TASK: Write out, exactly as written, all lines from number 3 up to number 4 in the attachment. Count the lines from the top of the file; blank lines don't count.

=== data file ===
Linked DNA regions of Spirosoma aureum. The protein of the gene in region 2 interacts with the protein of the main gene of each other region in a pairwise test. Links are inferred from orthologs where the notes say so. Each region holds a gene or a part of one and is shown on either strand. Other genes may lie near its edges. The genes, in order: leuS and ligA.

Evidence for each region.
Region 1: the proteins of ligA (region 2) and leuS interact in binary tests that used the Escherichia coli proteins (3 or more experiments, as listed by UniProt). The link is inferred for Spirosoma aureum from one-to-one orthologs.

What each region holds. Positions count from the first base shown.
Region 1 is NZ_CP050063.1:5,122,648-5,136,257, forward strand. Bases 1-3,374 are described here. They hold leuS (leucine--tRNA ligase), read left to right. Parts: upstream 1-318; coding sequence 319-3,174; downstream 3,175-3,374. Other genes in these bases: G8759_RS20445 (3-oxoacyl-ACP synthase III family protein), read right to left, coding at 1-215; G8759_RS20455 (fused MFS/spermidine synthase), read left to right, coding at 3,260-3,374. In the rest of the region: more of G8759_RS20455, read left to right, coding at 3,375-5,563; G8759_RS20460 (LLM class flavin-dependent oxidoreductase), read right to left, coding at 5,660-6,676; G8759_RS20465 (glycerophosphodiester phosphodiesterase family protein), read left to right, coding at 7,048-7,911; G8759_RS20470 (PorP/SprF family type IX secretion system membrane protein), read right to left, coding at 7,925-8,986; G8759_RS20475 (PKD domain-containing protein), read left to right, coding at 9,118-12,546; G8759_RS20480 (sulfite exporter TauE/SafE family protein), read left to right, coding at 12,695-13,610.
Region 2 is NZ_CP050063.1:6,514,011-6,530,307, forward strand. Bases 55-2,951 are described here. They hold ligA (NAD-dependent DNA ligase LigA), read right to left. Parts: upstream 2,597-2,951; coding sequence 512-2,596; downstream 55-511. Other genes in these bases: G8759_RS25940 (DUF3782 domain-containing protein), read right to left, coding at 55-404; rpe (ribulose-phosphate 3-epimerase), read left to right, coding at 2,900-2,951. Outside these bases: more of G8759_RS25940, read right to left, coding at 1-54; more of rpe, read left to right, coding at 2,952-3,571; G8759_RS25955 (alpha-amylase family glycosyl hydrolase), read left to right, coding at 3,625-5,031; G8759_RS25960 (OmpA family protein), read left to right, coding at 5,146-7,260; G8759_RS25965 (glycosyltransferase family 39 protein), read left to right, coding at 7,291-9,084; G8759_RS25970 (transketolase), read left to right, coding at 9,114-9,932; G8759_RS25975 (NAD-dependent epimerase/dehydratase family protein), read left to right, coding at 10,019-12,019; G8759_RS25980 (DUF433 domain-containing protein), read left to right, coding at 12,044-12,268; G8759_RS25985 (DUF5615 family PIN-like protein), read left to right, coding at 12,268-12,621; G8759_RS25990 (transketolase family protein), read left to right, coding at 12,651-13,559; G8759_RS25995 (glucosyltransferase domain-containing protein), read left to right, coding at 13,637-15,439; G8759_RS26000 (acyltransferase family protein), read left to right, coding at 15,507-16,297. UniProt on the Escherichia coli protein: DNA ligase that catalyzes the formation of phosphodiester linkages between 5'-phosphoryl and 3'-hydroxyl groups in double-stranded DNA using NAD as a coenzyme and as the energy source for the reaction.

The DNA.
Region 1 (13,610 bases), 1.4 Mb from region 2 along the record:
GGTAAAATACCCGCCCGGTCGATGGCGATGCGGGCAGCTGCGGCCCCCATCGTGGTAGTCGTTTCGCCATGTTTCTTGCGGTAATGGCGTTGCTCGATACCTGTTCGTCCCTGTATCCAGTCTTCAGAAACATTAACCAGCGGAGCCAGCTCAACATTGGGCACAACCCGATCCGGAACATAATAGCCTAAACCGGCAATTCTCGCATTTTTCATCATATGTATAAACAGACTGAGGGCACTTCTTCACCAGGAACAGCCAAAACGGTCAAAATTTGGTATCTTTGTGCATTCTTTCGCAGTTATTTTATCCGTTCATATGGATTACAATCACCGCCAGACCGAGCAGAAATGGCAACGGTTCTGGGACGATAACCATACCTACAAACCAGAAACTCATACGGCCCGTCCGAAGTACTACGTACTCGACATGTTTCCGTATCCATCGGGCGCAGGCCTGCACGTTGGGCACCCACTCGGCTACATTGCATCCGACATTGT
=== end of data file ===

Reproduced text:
Region 1: the proteins of ligA (region 2) and leuS interact in binary tests that used the Escherichia coli proteins (3 or more experiments, as listed by UniProt). The link is inferred for Spirosoma aureum from one-to-one orthologs.

What each region holds. Positions count from the first base shown.